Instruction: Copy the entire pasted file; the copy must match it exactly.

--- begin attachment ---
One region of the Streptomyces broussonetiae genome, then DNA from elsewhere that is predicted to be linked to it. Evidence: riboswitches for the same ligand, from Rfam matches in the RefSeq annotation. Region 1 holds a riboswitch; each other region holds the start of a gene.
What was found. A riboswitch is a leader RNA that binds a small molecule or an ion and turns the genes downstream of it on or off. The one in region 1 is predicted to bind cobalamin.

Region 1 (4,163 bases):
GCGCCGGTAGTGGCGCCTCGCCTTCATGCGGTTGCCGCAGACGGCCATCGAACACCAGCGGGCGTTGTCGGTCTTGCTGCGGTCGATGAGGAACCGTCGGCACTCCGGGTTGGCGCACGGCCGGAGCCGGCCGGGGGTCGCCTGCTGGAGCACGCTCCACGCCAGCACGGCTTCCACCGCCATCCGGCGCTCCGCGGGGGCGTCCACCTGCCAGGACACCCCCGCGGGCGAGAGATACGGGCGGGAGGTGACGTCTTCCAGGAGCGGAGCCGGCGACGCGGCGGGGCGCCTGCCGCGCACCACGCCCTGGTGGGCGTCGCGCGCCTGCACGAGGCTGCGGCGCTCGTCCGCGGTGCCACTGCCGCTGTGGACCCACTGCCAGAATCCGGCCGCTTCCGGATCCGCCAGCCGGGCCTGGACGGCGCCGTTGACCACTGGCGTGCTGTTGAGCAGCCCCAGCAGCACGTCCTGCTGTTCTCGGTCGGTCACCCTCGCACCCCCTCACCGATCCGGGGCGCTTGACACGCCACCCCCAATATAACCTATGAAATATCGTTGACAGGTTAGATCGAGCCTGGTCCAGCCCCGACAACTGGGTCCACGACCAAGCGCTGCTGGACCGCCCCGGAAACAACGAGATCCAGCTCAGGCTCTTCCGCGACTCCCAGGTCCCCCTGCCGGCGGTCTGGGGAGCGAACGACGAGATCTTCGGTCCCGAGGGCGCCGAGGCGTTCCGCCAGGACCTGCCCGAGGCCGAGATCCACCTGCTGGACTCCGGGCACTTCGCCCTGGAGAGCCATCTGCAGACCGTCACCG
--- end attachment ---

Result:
One region of the Streptomyces broussonetiae genome, then DNA from elsewhere that is predicted to be linked to it. Evidence: riboswitches for the same ligand, from Rfam matches in the RefSeq annotation. Region 1 holds a riboswitch; each other region holds the start of a gene.
What was found. A riboswitch is a leader RNA that binds a small molecule or an ion and turns the genes downstream of it on or off. The one in region 1 is predicted to bind cobalamin.

Region 1 (4,163 bases):
GCGCCGGTAGTGGCGCCTCGCCTTCATGCGGTTGCCGCAGACGGCCATCGAACACCAGCGGGCGTTGTCGGTCTTGCTGCGGTCGATGAGGAACCGTCGGCACTCCGGGTTGGCGCACGGCCGGAGCCGGCCGGGGGTCGCCTGCTGGAGCACGCTCCACGCCAGCACGGCTTCCACCGCCATCCGGCGCTCCGCGGGGGCGTCCACCTGCCAGGACACCCCCGCGGGCGAGAGATACGGGCGGGAGGTGACGTCTTCCAGGAGCGGAGCCGGCGACGCGGCGGGGCGCCTGCCGCGCACCACGCCCTGGTGGGCGTCGCGCGCCTGCACGAGGCTGCGGCGCTCGTCCGCGGTGCCACTGCCGCTGTGGACCCACTGCCAGAATCCGGCCGCTTCCGGATCCGCCAGCCGGGCCTGGACGGCGCCGTTGACCACTGGCGTGCTGTTGAGCAGCCCCAGCAGCACGTCCTGCTGTTCTCGGTCGGTCACCCTCGCACCCCCTCACCGATCCGGGGCGCTTGACACGCCACCCCCAATATAACCTATGAAATATCGTTGACAGGTTAGATCGAGCCTGGTCCAGCCCCGACAACTGGGTCCACGACCAAGCGCTGCTGGACCGCCCCGGAAACAACGAGATCCAGCTCAGGCTCTTCCGCGACTCCCAGGTCCCCCTGCCGGCGGTCTGGGGAGCGAACGACGAGATCTTCGGTCCCGAGGGCGCCGAGGCGTTCCGCCAGGACCTGCCCGAGGCCGAGATCCACCTGCTGGACTCCGGGCACTTCGCCCTGGAGAGCCATCTGCAGACCGTCACCG